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LOS ANGELES TIMES INTERVIEW : Paul Rudnick : Changing the Way America Thinks About Gays

April 25, 1993|Janny Scott | Janny Scott covers ideas and intellectual trends for The Times

NEW YORK — Nowhere has the extraordinary flowering of art on openly gay themes been more evident than in recent American theater, where plays exploring gay themes are helping to transform the role of gays and gay issues in society. In a movement that began with the modern gay-rights movement in 1969, and has gathered momentum since the advent of AIDS, homosexual artists have produced an explosion of important work that has catapulted gay issues into the mainstream of American culture.

No longer are the country's greatest homosexual writers working under cover, as Tennessee Williams did; and no longer is the work of gay artists necessarily ghettoized as gay art. In fiction, history and biography, gay and lesbian writing is leaving behind the small, independent presses where it began and finding a place in major commercial publishing houses, college classrooms and the libraries of straight readers. With the arts in the vanguard in shifting public sensibilities, concerns once seen narrowly as gay are being embraced as universal. Tony Kushner's "Angels in America," which uses the AIDS epidemic to expose the hypocrisy of American society, won the Pulitzer Prize earlier this month. It is about to open on Broadway and is being hailed as a new American masterpiece.

One of the hotter tickets off-Broadway this spring is "Jeffrey," playwright Paul Rudnick's romantic comedy about a gay man who is crazy about sex but swears off it out of fear of AIDS--then has the misfortune to flip for a man who happens to be HIV-positive. The play is an old-fashioned romantic comedy, Gershwin songs and all. But the backdrop is gay America in the 1990s--health clubs, AIDS fund-raisers, memorial services, a masturbation club, a gay-pride march, occasional visits from Mother Teresa.

Rudnick, now being likened to Oscar Wilde, is the 36-year-old, Yale-educated author of the 1991 Broadway play "I Hate Hamlet;" two novels, "Social Disease" and "I'll Take It," and the forthcoming film, "Addams Family Values," due out in November. A spectacularly literate and humorous conversationalist with big brown eyes and an angular, animated face, he was interviewed recently in a small Greenwich Village restaurant on the subject of the explosion of gay themes in the arts and its impact on American culture.

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Question: More and more gay playwrights and other artists are openly addressing gay issues. How is this affecting the arts?

Answer: What once were considered minority voices, whether it's women like Wendy Wasserstein or African-American writers like August Wilson or George Wolfe or gay writers like Tony Kushner, suddenly these are stories that the world is fascinated by. Because there is a freshness; these are people whose stories were not allowed to be told previously. You have that excitement of characters and thoughts and plot lines that just haven't seen the light of day. That, aside from any political issues involved, is just exciting theater. And those plays are now being perceived as extremely commercial. . . . It's almost hard to find a play without a gay character, whether it's "Heidi Chronicles" or even in Neil Simon--even in "Biloxi Blues" there was a gay character. You no longer need a special dispensation from the theater pope to write on gay matters. So it's a very exhilarating time to be in the theater. And I think, gradually, it will creep into the other media.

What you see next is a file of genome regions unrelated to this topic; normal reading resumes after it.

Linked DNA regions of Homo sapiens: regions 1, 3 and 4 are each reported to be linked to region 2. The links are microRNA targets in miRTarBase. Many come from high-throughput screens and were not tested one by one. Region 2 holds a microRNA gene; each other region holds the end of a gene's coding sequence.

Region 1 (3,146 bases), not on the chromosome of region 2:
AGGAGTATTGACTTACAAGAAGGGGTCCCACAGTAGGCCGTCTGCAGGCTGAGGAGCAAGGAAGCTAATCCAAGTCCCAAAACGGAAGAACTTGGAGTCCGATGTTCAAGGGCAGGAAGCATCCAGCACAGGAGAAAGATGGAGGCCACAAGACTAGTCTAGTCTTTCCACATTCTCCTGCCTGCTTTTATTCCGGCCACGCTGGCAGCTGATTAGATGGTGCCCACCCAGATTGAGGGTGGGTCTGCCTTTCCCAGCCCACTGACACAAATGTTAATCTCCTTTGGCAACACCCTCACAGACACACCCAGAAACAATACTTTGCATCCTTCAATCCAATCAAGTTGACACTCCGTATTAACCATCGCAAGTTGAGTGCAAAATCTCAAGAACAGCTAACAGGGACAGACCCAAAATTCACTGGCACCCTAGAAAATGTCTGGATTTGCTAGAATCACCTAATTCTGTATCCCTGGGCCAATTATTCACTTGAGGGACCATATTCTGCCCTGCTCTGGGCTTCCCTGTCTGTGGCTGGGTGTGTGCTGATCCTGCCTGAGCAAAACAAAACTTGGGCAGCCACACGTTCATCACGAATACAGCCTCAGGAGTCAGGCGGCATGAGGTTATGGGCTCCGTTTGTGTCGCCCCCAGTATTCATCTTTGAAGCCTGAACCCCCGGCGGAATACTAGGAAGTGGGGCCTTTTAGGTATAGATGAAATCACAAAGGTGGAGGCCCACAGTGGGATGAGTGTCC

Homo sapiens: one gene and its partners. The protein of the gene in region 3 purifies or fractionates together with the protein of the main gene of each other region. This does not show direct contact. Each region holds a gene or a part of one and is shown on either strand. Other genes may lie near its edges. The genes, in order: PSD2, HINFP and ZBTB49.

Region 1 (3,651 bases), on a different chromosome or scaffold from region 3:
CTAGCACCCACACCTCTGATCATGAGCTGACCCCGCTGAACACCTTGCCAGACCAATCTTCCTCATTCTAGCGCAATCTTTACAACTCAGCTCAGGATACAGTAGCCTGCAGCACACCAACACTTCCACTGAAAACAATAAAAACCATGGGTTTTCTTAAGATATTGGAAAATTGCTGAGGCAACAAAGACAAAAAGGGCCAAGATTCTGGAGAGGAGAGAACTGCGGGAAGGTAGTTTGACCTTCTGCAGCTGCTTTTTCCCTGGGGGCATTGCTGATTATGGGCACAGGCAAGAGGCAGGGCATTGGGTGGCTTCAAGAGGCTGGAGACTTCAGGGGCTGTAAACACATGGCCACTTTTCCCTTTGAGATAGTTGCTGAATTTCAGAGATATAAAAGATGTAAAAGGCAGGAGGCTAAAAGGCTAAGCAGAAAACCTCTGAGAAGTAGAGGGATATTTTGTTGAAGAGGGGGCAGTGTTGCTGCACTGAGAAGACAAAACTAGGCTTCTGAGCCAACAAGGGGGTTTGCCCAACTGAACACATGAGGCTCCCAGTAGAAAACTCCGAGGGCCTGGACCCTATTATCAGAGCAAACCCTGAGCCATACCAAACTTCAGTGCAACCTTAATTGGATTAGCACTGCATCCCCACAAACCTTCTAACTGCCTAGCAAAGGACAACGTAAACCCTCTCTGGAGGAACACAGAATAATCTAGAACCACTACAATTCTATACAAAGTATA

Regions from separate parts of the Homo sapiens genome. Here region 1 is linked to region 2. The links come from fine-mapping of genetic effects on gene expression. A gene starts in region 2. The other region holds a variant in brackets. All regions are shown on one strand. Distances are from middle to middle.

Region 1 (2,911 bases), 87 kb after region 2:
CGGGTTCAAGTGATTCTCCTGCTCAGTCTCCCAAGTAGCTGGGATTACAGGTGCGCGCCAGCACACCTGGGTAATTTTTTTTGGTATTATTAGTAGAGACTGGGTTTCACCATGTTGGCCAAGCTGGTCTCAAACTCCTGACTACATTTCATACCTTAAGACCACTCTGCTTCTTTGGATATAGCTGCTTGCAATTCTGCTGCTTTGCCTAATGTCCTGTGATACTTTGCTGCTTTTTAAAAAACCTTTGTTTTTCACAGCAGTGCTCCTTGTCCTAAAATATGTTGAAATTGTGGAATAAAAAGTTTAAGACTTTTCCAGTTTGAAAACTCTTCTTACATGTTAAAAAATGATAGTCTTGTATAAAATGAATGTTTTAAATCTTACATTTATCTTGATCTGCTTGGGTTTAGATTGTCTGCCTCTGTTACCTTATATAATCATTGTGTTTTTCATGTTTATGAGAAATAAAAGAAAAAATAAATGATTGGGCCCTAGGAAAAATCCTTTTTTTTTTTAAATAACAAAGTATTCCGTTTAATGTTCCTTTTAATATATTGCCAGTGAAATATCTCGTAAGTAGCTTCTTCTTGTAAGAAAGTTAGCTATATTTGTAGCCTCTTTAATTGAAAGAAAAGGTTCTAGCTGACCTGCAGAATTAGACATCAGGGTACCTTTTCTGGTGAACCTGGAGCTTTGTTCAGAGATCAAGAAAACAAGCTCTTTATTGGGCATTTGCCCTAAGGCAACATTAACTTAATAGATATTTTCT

Theater, especially in terms of AIDS, was completely in the vanguard in terms of information. That was when theater suddenly was revitalized, I think, by "The Normal Heart." No one else would touch that subject. People were, for the first time in decades, looking to the theater for . . . what was happening in the world. There was no other way to get that data. It wasn't even in the papers that much. Suddenly, theater had this wildly active function; it didn't seem to be this sort of dead form any more. And that play has been done in hundreds of productions all over the world.

Especially if you take something like "Angels in America," there's just this buzz in the air. Theater is talking about matters--gay, straight, whatever--that people want to hear discussed, that they're confused by, concerned by, that actually could affect their lives. And if they could be told, "Look, this playwright is trying to make sense of it," that there's real analysis going on, they'll go to the theater. There's that dialogue with the audience.

Q: Are works like those affecting straight artists?

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